How Victorian newspapers helped shape the look of Britain’s towns and cities

The Scotsman office in Edinburgh, 1926. Image: Getty.

In the game of rock, paper, scissors, paper is more powerful than rock. And so it was in the second half of the 19th century, when influential local newspapers shifted stones, bricks and mortar to build the townscapes that endure to this day.

Around the British Isles, and across the world, purpose built newspaper offices towered over main streets and market squares – at the heart of of the towns and cities they served. In the UK they became an increasingly common sight from the 1860s onwards, when the end of newspaper taxation led to a boom in local publishing.

At the same time, they had an effect on the construction of other public buildings. The act of reading newspapers was considered so important that the biggest room in new public libraries was designed and built specifically for this purpose.

Today, as print circulation and profits fall, local papers are abandoning town centres. Many are selling their landmark buildings and moving to cheaper premises in the suburbs, while some reporters do their work from cafes.

In November 2018, the Bath Chronicle gave up its shopfront home and moved into offices inside a local college. Earlier in the year, the Swindon Advertiser moved more than two miles to a building out of town.

Like redundant churches, these empty or converted buildings are a sign of social change. The Scotsman’s landmark building on North Bridge, Edinburgh, is now a hotel. What was once the home of the Blackburn Times is now a pub.

The Blackburn Times they are a changing. Image: author provided.

In the mid-19th century, local newspapers were a far more popular product than they are today. When the gentlemen of Preston, in the north of England, decided to build their own club premises in a Georgian square in 1846, they made sure that the largest room in the building was the one for reading the news.

Working class men were equally keen. In 1851, a group of Carlisle newspaper readers attracted national attention when they opened a purpose-built news room. By 1861, Carlisle had six working-class reading rooms, with around 1,000 members.

Carlisle reading room. Image: UCLAN/author provided.

The design and use of pubs was also influenced by the Victorian newspaper. A sign in the “news room” of Liverpool’s Lion Tavern is still there today, demonstrating how pubs saw the availability of newspapers as an attraction worth advertising.

Landlords even paid skilled public readers to bring the newspaper alive in crowded pubs with readings. One Liverpool licensee, John McArdle, “performed” the paper himself, with Irish nationalists coming to his pub in Crosbie Street every Sunday night to hear him read from The Nation.

Building an industry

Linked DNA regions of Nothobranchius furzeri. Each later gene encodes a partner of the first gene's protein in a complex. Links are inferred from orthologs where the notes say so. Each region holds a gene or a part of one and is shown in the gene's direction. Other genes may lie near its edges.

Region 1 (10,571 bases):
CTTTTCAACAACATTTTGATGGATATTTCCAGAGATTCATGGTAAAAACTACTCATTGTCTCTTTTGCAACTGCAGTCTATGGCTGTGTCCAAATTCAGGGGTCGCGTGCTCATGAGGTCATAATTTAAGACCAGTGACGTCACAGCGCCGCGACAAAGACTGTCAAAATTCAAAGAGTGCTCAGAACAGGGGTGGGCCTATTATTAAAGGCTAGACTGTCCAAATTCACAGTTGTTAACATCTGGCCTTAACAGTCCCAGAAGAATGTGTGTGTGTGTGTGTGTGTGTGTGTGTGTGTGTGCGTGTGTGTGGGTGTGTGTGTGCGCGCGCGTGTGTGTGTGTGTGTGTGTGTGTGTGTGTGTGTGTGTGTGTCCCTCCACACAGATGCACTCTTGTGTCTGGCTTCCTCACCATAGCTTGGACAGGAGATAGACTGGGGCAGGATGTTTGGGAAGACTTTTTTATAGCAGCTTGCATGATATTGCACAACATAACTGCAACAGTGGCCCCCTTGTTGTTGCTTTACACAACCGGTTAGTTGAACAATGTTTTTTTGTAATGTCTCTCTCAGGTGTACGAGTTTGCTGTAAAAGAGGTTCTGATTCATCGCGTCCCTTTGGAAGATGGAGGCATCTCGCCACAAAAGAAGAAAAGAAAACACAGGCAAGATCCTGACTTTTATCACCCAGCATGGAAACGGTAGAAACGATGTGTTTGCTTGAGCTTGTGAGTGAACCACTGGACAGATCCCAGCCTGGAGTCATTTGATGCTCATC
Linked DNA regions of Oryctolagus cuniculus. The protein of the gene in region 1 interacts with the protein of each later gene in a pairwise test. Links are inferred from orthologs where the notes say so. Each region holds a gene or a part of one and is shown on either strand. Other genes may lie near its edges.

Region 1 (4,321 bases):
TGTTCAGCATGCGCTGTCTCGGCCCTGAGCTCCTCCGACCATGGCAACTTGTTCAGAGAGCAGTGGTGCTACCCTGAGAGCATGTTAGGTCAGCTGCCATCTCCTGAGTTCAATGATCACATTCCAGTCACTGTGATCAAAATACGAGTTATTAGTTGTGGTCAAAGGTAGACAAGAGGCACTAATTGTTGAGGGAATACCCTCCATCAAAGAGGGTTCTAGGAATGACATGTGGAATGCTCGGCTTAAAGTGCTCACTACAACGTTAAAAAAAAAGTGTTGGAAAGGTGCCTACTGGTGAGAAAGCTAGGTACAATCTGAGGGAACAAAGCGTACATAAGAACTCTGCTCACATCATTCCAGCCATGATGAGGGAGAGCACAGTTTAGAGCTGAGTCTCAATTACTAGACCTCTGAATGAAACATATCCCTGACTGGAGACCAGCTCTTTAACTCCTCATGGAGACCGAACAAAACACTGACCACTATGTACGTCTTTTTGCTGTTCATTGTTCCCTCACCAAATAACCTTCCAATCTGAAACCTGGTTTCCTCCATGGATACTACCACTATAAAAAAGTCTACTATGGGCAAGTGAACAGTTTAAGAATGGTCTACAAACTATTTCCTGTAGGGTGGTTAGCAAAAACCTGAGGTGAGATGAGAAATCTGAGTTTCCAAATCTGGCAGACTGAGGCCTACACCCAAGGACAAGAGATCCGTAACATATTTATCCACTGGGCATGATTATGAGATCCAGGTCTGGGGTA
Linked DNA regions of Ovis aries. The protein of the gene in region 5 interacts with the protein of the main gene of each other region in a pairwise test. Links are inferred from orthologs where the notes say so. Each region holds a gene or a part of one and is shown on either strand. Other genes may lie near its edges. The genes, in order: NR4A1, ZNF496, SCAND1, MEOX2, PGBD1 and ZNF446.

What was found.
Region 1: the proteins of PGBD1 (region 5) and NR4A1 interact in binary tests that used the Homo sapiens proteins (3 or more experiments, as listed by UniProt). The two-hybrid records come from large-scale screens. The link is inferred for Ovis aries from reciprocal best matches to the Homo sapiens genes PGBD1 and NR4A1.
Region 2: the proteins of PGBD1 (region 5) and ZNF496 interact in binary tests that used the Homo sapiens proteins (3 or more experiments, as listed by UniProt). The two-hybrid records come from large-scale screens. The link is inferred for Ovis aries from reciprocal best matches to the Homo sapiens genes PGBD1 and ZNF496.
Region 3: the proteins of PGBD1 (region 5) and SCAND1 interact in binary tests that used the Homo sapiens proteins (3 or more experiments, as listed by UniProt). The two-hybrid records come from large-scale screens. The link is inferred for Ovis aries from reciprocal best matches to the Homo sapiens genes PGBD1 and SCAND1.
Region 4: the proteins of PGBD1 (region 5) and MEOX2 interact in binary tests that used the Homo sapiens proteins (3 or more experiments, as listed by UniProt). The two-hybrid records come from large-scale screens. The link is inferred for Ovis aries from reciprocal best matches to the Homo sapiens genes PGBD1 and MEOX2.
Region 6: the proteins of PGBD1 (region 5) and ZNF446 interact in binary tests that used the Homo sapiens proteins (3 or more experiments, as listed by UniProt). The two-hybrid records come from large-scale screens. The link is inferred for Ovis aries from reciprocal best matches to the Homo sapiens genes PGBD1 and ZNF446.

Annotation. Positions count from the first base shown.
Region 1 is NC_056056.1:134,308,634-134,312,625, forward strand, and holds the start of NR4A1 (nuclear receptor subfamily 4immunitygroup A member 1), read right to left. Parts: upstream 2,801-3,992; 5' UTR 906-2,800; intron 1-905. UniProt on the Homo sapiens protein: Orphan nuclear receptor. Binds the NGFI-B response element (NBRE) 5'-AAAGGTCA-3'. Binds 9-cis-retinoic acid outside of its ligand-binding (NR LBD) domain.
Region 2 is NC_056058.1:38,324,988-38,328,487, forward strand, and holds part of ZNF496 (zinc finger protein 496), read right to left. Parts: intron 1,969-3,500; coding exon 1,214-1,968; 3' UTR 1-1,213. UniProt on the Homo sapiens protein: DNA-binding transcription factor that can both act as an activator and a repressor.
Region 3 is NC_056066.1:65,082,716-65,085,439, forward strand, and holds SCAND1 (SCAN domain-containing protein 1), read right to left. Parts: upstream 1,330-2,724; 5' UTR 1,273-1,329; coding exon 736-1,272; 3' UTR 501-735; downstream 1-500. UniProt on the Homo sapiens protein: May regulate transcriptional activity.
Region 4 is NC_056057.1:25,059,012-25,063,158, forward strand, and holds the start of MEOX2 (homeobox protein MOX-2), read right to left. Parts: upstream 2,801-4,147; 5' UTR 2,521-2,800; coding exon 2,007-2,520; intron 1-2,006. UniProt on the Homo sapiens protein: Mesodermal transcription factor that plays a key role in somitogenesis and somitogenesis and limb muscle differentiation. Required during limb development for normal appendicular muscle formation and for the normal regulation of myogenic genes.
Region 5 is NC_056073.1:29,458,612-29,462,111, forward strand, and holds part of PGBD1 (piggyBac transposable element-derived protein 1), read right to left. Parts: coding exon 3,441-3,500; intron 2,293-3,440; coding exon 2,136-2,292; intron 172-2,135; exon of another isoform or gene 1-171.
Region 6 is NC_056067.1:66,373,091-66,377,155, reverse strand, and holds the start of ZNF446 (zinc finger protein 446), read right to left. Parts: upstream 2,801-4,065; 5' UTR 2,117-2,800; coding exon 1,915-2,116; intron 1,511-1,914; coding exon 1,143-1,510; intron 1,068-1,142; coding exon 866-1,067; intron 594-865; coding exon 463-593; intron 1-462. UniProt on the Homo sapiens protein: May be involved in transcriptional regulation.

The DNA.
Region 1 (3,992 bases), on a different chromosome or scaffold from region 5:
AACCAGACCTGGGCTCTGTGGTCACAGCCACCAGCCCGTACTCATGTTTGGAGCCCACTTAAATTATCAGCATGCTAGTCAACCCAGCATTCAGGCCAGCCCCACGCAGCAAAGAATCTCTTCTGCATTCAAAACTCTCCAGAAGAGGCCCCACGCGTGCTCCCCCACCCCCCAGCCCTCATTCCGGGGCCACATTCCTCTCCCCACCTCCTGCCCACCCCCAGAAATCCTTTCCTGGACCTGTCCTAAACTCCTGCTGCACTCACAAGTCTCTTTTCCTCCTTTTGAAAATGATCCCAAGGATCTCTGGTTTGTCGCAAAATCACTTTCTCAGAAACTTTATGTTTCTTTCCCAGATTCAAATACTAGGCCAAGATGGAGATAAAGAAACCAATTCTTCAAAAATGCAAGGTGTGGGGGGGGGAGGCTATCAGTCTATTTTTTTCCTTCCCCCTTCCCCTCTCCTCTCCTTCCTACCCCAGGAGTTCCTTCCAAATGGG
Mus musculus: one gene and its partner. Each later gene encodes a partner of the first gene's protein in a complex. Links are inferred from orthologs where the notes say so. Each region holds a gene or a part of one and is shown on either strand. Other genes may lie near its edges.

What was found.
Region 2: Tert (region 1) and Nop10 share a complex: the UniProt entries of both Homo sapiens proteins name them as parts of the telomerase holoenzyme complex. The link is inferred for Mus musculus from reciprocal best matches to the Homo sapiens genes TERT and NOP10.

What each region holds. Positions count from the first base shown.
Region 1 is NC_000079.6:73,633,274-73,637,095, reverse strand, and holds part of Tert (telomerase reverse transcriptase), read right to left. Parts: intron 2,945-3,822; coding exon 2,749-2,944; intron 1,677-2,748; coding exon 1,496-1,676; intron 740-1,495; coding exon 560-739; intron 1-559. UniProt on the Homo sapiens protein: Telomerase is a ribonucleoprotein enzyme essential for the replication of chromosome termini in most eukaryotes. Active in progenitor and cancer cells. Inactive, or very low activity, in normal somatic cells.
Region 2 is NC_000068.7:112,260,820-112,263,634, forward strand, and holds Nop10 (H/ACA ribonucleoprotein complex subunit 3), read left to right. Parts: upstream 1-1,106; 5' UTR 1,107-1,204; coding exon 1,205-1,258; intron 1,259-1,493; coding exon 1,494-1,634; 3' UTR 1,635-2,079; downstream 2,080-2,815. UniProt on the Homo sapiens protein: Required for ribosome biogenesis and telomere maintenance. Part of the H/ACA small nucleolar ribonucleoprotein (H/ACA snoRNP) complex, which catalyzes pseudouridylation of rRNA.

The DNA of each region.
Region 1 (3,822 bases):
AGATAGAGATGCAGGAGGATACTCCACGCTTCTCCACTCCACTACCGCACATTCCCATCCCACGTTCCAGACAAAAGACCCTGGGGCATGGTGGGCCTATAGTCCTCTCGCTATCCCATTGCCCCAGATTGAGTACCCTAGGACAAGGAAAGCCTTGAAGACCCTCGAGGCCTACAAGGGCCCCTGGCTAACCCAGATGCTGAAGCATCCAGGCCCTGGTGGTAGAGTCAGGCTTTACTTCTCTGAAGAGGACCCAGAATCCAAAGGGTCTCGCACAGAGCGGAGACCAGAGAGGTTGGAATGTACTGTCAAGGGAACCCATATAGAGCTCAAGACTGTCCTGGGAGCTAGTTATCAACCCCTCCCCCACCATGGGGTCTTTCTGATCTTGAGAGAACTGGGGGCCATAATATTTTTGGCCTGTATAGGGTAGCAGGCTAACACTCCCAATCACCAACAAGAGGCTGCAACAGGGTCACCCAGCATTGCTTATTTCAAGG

From the 1850s, when taxes on newspapers were abolished, local papers overtook London papers in sales and readership, as my new book recounts. It was then that booming provincial newspapers began to carve their names in stone, literally, with purpose built offices, proclaiming their importance to the local economy and culture.

One of the first was built by the Hereford Times in 1858. It was in an Italian style with elaborate scrollwork, roof line statues and an ornate cupola, engraved with the newspaper’s title. Such pretentious classical elements were also used by The Times in London. As media historian Carole O’Reilly wrote, this was the architectural language of “power, wealth, authority and taste”. Statues of the pioneering printers Gutenberg and Caxton were common, as were town crests, proclaiming local identity.

The 1858 home of the Hereford Times. Image: author provided.

Newspapers’ place at the centre of the town symbolised their place in readers’ lives. In the front office, people queued to announce rites of passage in the local paper – births, marriages and deaths – or to consult the fullest archive of local life, the bound back copies of the newspaper.

Another type of landmark building, the public library, would have been much smaller if Victorian newspapers had not been so popular. News rooms were specifically mentioned in the 1850 Public Libraries Act which started the growth of public libraries. Magazines and newspapers were more popular than books, and so were given more space by architects and early librarians. The manual on how to run these new institutions suggested giving half of the public area to newspapers.


Newspaper popularity also meant a place was needed where you could buy them, and the newsagent shop arrived in the 1860s, adding a messy but popular new look to the streets, with shocking front-page images in the windows and jumbles of billboards on the shop front outside.

Today, those newsagents, libraries, pubs, and of course the newspapers themselves, are all in decline. But the legacy of their boom time in the Victorian era remains – in the architecture and buildings of the towns and cities whose inhabitants once placed enormous value on their local news.